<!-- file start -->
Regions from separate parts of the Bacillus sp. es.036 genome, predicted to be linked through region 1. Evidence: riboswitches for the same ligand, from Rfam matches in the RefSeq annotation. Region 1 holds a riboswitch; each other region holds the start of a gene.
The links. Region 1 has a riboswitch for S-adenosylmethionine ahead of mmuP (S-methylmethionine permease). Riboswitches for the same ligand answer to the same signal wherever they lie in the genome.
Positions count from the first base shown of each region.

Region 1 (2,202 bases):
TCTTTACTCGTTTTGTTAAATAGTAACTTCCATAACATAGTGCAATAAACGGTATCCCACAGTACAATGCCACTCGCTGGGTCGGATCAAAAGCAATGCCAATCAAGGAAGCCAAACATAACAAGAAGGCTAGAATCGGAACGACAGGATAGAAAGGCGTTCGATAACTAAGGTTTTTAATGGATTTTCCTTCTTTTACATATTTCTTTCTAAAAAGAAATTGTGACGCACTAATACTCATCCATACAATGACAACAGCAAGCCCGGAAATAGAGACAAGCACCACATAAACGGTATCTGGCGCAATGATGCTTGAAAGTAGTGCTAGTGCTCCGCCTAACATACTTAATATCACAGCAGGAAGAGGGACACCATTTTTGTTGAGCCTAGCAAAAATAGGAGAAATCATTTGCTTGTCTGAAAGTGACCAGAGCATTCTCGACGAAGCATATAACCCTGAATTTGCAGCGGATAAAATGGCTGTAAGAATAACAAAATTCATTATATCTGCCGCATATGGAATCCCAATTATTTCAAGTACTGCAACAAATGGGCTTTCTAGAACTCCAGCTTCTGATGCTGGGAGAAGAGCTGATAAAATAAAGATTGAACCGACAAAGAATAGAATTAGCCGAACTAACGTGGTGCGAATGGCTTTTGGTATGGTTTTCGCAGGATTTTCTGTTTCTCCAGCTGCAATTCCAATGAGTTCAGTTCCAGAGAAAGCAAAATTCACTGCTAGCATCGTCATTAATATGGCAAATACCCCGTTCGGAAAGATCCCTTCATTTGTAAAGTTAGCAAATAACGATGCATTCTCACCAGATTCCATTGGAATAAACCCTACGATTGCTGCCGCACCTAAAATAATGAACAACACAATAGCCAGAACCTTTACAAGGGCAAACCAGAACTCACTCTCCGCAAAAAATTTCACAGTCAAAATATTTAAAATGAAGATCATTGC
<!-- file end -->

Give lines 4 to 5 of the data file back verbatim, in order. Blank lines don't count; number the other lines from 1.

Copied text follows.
Region 1 (2,202 bases):
TCTTTACTCGTTTTGTTAAATAGTAACTTCCATAACATAGTGCAATAAACGGTATCCCACAGTACAATGCCACTCGCTGGGTCGGATCAAAAGCAATGCCAATCAAGGAAGCCAAACATAACAAGAAGGCTAGAATCGGAACGACAGGATAGAAAGGCGTTCGATAACTAAGGTTTTTAATGGATTTTCCTTCTTTTACATATTTCTTTCTAAAAAGAAATTGTGACGCACTAATACTCATCCATACAATGACAACAGCAAGCCCGGAAATAGAGACAAGCACCACATAAACGGTATCTGGCGCAATGATGCTTGAAAGTAGTGCTAGTGCTCCGCCTAACATACTTAATATCACAGCAGGAAGAGGGACACCATTTTTGTTGAGCCTAGCAAAAATAGGAGAAATCATTTGCTTGTCTGAAAGTGACCAGAGCATTCTCGACGAAGCATATAACCCTGAATTTGCAGCGGATAAAATGGCTGTAAGAATAACAAAATTCATTATATCTGCCGCATATGGAATCCCAATTATTTCAAGTACTGCAACAAATGGGCTTTCTAGAACTCCAGCTTCTGATGCTGGGAGAAGAGCTGATAAAATAAAGATTGAACCGACAAAGAATAGAATTAGCCGAACTAACGTGGTGCGAATGGCTTTTGGTATGGTTTTCGCAGGATTTTCTGTTTCTCCAGCTGCAATTCCAATGAGTTCAGTTCCAGAGAAAGCAAAATTCACTGCTAGCATCGTCATTAATATGGCAAATACCCCGTTCGGAAAGATCCCTTCATTTGTAAAGTTAGCAAATAACGATGCATTCTCACCAGATTCCATTGGAATAAACCCTACGATTGCTGCCGCACCTAAAATAATGAACAACACAATAGCCAGAACCTTTACAAGGGCAAACCAGAACTCACTCTCCGCAAAAAATTTCACAGTCAAAATATTTAAAATGAAGATCATTGC